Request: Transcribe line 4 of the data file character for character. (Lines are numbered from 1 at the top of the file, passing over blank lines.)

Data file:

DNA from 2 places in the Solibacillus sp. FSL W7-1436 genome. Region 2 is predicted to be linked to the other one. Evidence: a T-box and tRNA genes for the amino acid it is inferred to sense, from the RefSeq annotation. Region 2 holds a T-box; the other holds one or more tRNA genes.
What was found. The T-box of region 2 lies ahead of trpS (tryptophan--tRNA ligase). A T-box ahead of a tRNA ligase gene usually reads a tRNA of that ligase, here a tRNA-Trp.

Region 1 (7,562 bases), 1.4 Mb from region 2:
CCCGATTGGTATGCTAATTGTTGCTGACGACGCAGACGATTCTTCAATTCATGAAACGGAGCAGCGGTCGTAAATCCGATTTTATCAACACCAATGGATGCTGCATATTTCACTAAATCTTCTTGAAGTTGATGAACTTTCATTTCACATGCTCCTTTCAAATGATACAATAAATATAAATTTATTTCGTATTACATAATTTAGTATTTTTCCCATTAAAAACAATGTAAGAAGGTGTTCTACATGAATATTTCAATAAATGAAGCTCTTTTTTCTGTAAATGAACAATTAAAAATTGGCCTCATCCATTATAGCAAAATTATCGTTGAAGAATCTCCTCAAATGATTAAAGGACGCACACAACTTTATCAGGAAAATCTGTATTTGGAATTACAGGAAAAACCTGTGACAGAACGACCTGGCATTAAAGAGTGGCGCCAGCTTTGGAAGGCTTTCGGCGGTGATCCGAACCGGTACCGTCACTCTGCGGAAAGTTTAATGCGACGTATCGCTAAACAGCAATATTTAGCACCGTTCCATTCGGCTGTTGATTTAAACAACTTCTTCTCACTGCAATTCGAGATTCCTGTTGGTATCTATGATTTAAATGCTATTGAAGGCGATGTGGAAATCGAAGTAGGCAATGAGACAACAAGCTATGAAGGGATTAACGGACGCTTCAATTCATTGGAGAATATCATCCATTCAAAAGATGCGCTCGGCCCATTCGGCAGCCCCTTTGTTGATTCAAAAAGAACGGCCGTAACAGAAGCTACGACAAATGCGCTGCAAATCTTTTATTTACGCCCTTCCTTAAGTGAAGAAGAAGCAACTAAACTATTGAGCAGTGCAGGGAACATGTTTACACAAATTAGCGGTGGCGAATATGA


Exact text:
CCCGATTGGTATGCTAATTGTTGCTGACGACGCAGACGATTCTTCAATTCATGAAACGGAGCAGCGGTCGTAAATCCGATTTTATCAACACCAATGGATGCTGCATATTTCACTAAATCTTCTTGAAGTTGATGAACTTTCATTTCACATGCTCCTTTCAAATGATACAATAAATATAAATTTATTTCGTATTACATAATTTAGTATTTTTCCCATTAAAAACAATGTAAGAAGGTGTTCTACATGAATATTTCAATAAATGAAGCTCTTTTTTCTGTAAATGAACAATTAAAAATTGGCCTCATCCATTATAGCAAAATTATCGTTGAAGAATCTCCTCAAATGATTAAAGGACGCACACAACTTTATCAGGAAAATCTGTATTTGGAATTACAGGAAAAACCTGTGACAGAACGACCTGGCATTAAAGAGTGGCGCCAGCTTTGGAAGGCTTTCGGCGGTGATCCGAACCGGTACCGTCACTCTGCGGAAAGTTTAATGCGACGTATCGCTAAACAGCAATATTTAGCACCGTTCCATTCGGCTGTTGATTTAAACAACTTCTTCTCACTGCAATTCGAGATTCCTGTTGGTATCTATGATTTAAATGCTATTGAAGGCGATGTGGAAATCGAAGTAGGCAATGAGACAACAAGCTATGAAGGGATTAACGGACGCTTCAATTCATTGGAGAATATCATCCATTCAAAAGATGCGCTCGGCCCATTCGGCAGCCCCTTTGTTGATTCAAAAAGAACGGCCGTAACAGAAGCTACGACAAATGCGCTGCAAATCTTTTATTTACGCCCTTCCTTAAGTGAAGAAGAAGCAACTAAACTATTGAGCAGTGCAGGGAACATGTTTACACAAATTAGCGGTGGCGAATATGA